Ingredients

Serves 6-8

  • 500g Brussels sprouts
  • 25g butter or 2 tablespoons extra virgin olive oil
  • 100ml water
  • A pinch of salt and freshly ground black pepper

Glazed Ham

Serves at least 20 people

  • 1 x 6–9kg ham on the bone (see tip below), with the rind still on
  • 300g demerara or soft light golden brown sugar
  • Juice of 1 tangerine
  • About 40 cloves

Granny’s roast potatoes with herbs

Serves 6-8

  • 10-12 large floury potatoes, peeled and if large , cut in half or in thirds
  • 75ml extra virgin olive oil, duck or goose fat , or beef dripping
  • Sea salt
  • 4 sprigs of thyme , or 2 sprigs of rosemary

Method

  1. Trim the base from each Brussels sprout and remove the outer leaves and discard. Cut the sprouts in half, or if they're very large, cut them in quarters.
  2. Place the prepared sprouts, the butter or the olive oil, whichever you're using, and the water in a medium-sized saucepan on a medium heat and season with salt and pepper.
  3. Bring to the boil, cover with a lid and cook over a gentle heat for 10-12 minutes until almost tender.
  4. By this point the liquid should have all been absorbed into the sprouts and created a glaze, but if there is still liquid in the pan when the vegetables are almost cooked, remove the lid and boil, uncovered, until any remaining liquid has evaporated and the Brussels sprouts are glazed.
  5. Taste for seasoning and serve.

Glazed Ham

  1. Place the ham in a large saucepan of cold water sitting over a high heat. Bring to the boil and then reduce the heat to low and leave to simmer for 5-6 hours, topping up with water if necessary, until the ham is cooked. 
  2. Alternatively, place in the oven preheated to 160'C/325’F/Gas mark 3 and cook for the same length of time. 
  3. You can tell the ham is cooked when a piece of the rind comes away easily from the fat. Also a skewer inserted into the meat will come out easily, alternatively you can check the temperature using a meat thermometer, it should read somewhere between 60 and 65’C .
  4. Drain the ham and place in a roasting tray and allow to cool slightly. If you like you can bring the ha, up to this stage the day before you want to glaze it. 
  5. Preheat the oven (or raise the oven temperature if it’s already switched on) to 220’C/425’F/Gas mark 7.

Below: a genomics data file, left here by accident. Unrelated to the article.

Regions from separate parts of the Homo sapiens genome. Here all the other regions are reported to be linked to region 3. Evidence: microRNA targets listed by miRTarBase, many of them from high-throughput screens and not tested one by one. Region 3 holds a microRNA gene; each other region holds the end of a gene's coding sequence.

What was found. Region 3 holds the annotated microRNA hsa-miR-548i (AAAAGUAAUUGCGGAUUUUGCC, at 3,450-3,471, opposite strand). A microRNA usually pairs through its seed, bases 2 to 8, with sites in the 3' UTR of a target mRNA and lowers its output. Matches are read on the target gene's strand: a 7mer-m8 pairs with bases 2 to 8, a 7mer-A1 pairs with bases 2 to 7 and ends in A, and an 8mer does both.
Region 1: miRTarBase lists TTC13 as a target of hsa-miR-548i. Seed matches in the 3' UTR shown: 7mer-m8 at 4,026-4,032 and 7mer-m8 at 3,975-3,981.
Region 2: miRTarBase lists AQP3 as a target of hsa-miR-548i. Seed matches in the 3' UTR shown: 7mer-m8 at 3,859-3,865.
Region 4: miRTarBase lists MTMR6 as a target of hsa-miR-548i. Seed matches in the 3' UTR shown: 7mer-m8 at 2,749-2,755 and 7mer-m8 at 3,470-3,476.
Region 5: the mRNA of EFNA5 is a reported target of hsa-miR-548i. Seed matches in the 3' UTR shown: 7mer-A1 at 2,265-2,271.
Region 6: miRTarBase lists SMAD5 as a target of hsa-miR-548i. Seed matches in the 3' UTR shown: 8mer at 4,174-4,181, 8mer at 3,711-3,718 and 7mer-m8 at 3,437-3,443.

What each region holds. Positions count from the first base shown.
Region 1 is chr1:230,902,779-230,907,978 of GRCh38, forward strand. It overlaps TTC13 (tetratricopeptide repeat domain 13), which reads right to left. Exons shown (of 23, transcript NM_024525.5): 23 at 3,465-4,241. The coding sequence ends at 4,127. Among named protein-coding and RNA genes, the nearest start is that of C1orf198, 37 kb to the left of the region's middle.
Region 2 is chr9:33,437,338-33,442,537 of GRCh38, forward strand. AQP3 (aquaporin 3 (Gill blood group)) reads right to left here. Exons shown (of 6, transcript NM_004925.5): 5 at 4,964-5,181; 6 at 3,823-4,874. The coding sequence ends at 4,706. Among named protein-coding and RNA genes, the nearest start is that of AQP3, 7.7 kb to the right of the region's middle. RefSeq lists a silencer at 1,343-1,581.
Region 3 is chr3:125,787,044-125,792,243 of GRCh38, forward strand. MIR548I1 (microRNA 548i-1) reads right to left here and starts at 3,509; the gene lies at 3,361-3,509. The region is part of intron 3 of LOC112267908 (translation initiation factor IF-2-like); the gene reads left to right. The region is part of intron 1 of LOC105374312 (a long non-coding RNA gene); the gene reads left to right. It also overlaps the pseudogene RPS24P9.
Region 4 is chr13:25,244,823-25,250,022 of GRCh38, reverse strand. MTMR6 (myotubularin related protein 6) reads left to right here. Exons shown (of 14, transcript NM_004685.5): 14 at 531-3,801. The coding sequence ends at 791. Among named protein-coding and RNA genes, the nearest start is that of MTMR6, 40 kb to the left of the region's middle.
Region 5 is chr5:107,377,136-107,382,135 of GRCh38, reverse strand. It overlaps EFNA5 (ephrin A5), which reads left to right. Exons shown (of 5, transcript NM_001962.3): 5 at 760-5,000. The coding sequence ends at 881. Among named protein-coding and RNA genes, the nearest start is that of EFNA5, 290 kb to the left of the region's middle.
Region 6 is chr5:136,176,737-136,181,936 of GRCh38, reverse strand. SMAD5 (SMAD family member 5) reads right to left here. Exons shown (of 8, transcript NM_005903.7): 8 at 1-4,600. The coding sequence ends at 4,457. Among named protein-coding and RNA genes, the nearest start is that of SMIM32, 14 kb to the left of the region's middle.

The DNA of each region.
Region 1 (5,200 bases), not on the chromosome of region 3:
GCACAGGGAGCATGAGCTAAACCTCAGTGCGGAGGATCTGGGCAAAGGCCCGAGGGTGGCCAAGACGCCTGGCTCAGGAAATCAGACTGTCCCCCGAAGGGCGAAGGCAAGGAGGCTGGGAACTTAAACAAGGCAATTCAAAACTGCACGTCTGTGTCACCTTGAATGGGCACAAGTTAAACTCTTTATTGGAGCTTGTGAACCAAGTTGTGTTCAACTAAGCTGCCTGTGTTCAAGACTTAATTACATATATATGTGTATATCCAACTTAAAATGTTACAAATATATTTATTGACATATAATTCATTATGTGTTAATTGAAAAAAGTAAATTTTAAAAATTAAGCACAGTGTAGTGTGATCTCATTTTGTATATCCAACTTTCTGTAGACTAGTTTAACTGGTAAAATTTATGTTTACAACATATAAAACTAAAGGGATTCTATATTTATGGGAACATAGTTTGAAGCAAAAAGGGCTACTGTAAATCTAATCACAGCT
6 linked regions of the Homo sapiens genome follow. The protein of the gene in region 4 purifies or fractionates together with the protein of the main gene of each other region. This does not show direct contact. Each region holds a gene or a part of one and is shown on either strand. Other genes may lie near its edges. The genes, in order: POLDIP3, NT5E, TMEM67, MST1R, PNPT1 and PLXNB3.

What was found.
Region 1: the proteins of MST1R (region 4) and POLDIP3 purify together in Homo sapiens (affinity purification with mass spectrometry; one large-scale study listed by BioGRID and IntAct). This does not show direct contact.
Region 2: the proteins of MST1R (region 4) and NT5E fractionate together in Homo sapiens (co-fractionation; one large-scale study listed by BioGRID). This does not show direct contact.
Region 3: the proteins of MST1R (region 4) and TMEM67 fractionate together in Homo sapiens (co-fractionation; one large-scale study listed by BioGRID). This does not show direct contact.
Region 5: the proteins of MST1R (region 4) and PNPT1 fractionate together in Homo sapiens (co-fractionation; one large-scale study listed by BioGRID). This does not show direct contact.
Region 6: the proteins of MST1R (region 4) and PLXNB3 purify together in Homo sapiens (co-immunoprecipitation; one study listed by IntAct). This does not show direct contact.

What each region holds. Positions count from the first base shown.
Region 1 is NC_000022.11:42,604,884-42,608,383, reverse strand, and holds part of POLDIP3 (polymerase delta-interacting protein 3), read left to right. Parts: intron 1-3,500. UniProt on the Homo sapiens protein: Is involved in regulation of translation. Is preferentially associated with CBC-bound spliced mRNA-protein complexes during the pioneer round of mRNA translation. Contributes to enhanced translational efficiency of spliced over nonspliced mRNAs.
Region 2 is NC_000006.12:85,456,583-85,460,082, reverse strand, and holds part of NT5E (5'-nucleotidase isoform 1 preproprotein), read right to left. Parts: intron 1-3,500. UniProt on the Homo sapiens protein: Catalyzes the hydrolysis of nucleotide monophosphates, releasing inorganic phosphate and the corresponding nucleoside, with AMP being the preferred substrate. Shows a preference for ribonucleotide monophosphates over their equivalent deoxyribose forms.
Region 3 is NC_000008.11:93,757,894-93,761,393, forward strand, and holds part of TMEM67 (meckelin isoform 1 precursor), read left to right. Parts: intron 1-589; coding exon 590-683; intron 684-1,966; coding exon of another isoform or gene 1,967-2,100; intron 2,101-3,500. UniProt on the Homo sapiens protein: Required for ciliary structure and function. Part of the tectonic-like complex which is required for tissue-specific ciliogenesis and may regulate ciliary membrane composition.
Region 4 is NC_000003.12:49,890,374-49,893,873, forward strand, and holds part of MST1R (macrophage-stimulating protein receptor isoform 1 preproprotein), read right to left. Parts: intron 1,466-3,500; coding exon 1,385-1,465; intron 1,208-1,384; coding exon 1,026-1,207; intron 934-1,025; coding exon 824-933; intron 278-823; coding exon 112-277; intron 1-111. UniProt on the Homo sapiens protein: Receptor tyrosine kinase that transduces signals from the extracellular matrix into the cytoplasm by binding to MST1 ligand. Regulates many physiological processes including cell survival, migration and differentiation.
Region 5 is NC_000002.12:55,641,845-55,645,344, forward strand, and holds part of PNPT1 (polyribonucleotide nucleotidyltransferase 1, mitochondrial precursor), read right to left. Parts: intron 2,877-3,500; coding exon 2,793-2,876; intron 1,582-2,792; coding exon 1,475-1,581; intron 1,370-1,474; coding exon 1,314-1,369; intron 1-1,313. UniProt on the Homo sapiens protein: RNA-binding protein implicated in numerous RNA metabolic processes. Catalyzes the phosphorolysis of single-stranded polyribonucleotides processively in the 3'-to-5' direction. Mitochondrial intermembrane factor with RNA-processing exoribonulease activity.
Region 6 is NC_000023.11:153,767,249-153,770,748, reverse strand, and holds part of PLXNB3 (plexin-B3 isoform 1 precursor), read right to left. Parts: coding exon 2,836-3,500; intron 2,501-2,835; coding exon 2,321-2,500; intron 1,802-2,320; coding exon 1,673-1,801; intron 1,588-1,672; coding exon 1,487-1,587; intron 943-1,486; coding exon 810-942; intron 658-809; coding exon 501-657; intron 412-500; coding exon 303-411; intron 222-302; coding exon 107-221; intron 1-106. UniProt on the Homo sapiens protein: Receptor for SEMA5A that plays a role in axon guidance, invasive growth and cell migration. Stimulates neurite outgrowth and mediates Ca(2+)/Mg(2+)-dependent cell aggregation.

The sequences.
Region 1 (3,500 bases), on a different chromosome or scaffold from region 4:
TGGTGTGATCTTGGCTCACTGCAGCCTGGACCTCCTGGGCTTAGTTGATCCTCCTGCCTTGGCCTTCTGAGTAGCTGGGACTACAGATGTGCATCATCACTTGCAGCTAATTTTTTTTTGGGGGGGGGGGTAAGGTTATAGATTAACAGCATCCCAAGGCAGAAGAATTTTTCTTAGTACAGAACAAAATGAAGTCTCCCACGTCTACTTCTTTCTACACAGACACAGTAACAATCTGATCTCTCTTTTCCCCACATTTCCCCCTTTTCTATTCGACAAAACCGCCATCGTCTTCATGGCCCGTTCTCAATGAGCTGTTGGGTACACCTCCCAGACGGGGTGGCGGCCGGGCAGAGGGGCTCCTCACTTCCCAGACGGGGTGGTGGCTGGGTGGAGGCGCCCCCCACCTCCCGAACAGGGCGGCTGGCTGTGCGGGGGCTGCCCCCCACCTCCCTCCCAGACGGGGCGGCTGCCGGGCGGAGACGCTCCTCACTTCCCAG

6. Pull the rind off the ham, I find using my hands for this is best as if you use a knife you can cut away too much of the fat. Discard the rind, then score the fat with a knife in a grid pattern to make squares or diamonds with lines roughly 2cm apart. Stick a clove into each square or diamond, pushing it right into the fat with your thumb.
  7. Place the sugar in a bowl and add just enough tangerine juice to make a thick paste. Now straight away (the sugar and juice paste gets very wet if it sits around for any amount of time) spread it over the ham then place in the oven and cook for 20-30 minutes or until the sugar coating is deep golden and caramelised.
  8. Every 10 minutes or so through the cooking time, open the oven door to baste it, ie spoon the sugary cooking juices back over the ham again. 
  9. Remove from the oven and allow to rest for at least 20-30 minutes before carving. 

Granny's roast potatoes with herbs

  1. Preheat the oven to 220'C/425’F/Gas mark 7. 
  2. Drop the peeled and cut potatoes into boiling salted water and cook for 10 minutes. Drain off the water and shake the potatoes in the dry saucepan with the lid on; this makes the edges of the potatoes a bit rough which will help to give them their crunch. 
  3. Heat the olive oil (or duck , goose or beef fat) in a roasting tray and toss the potatoes in it , making sure they are well coated; add more if they are not. 
  4. Sprinkle with salt and place in the hot oven for 35-55 minutes , basting (spooning the hot oil over them) every 10 minutes, then take them out when they are golden brown and crusty.
  5. 5 minutes before the end of cooking time, add in the whole herb sprigs, tucked inbetween the potatoes .You can turn the oven down to 200’C/400’F/Gas mark 6 after about 15 or 20 minutes if you think they are dark enough.